Planning is Comfortable. Strategy isn’t.
I am a big fan of the Harvard Business Review. Sometimes its articles make me feel cynical; others make me exclaim in delight. But “The Big Lie of Strategic Planning,” by Roger Martin in the January-February 2014 edition left me feeling downright vindicated.
When we started Conservation Impact eighteen years ago, we pioneered our one-page strategic plan. Our belief was (and continues to be) that being strategic is about focus and making hard choices about what you will and won’t do. If you engage in planning that is truly strategic, you don’t need more than a page or two. But being strategic can also be very uncomfortable – to the extent that I often tell my clients or trainees that working with us might make the feel a little nauseated!
So you can imagine how it felt all these years later to read this in Martin’s article:
“You need to be uncomfortable and apprehensive. True strategy is about placing bets and making hard choices. The objective is not to eliminate risk but to increase the odds of success.”
As a leader in your organization or agency, it is critically important to understand that planning and strategy are two different things, as Martin’s article articulates so well. It is equally important that you don’t let yourself be dissuaded by the temporary discomfort that comes from making strategic decisions.
Creating Plans that are Truly Strategic
Completing a strategic plan every 3-5 years is considered a best practice among land trusts and other nonprofits – and such planning cycles are ubiquitous among public health agencies and coalitions. Minimally, these plans serve as tools to recalibrate around current situations and to set new goals.
We have found that our clients’ plans are truly strategic only when they address fundamental issues and make clear, deliberate decisions about them. To emphasize this, we often refer to the planning process as strategic decision-making rather than strategic planning.
Making strategic decisions is difficult. The process is uncomfortable and imperfect. Martin describes it as the:
“…result of a simple and quite rough-and-ready process of thinking through what it would take to achieve what you want and then assessing whether it’s realistic to try.”
In an ever-changing environment, no amount of planning ensures success. However, the role of leadership is not to set the organization on the safest path. Instead good leaders seek to understand that environment and chart a course that is focused on impact and resiliency.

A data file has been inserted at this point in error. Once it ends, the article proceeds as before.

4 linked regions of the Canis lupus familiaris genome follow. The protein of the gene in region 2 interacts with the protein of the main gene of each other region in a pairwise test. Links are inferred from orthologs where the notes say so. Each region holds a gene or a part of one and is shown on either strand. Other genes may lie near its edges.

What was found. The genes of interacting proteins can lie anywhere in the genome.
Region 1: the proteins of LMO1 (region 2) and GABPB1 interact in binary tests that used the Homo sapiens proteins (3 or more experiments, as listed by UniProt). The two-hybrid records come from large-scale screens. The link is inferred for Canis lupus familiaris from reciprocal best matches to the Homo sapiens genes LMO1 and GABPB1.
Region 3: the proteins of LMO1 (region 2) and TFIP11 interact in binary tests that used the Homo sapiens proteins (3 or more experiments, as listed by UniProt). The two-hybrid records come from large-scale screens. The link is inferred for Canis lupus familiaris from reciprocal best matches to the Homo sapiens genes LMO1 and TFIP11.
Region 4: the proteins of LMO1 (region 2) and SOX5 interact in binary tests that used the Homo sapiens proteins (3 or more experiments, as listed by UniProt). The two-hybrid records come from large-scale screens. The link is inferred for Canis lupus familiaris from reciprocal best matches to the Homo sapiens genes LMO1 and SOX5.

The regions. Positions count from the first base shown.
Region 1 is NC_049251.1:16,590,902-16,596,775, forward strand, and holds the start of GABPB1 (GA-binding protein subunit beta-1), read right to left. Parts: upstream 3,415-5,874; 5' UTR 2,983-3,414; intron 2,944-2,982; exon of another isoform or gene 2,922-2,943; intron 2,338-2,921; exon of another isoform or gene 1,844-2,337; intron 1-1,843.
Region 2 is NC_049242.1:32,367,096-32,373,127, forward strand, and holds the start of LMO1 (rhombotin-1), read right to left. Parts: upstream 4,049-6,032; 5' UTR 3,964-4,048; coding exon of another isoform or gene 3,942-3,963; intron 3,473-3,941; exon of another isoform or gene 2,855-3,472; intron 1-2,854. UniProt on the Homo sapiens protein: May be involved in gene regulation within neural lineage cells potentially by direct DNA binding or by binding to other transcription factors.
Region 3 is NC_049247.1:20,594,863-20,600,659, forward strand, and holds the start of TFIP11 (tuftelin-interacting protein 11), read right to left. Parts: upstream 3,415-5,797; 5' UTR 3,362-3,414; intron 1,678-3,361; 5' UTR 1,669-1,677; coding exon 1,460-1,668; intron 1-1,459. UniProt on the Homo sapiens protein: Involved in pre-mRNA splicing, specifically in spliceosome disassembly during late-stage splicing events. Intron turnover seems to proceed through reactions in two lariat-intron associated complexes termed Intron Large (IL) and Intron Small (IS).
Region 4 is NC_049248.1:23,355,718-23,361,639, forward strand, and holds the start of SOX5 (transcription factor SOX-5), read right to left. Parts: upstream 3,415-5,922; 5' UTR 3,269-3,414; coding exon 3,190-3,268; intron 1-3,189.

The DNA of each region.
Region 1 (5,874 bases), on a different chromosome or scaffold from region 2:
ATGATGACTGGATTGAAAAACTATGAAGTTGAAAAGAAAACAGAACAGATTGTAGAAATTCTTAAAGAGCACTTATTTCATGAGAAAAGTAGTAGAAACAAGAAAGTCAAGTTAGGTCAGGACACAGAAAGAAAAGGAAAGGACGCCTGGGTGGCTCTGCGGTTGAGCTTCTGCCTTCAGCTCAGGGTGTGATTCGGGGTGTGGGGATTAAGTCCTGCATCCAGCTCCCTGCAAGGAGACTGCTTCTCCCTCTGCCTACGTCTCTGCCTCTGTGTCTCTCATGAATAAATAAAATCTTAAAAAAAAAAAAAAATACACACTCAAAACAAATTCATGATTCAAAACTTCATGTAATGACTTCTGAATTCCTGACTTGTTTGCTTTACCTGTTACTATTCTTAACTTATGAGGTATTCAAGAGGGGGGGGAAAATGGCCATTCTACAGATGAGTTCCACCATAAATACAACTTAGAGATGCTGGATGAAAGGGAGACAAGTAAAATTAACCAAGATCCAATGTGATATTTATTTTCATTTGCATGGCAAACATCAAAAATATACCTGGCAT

Useful strategic decision-making sessions involve thoughtful, impassioned, and data-informed deliberation about possible strategies, culminating in clarity and committed decisions. Such discussions aren’t about making everyone feel good or incorporating everyone’s opinion. Remember, this is about decision-making. Yes or no. This way or that way. Not sort of, maybe, or perhaps.
Strategic decisions should represent the best choices for your organization at a particular point in time based upon the best available data, relevant trends, and solid, objective analysis. The resulting strategy should allow for creativity and innovation. It needs to be flexible and adaptable as situations change, as opportunities or obstacles arise, or as mid-term results warrant.
Get Reacquainted with Strategy
Our Integrated Strategy for Success and Sustainability provides a useful framework that can help you home in on your core strategic issues:
- Who are we and what difference do we intend to make?
- Who are our constituents and what do they need and want?
- What is your capacity in resources and competence to deliver results and have meaningful impact?
Starting with an understanding of your core issues gives your organization a solid base from which to start making strategic decisions about those issues and clarifying your best strategy moving forward. Now that’s a plan!
Image by Steve Roberts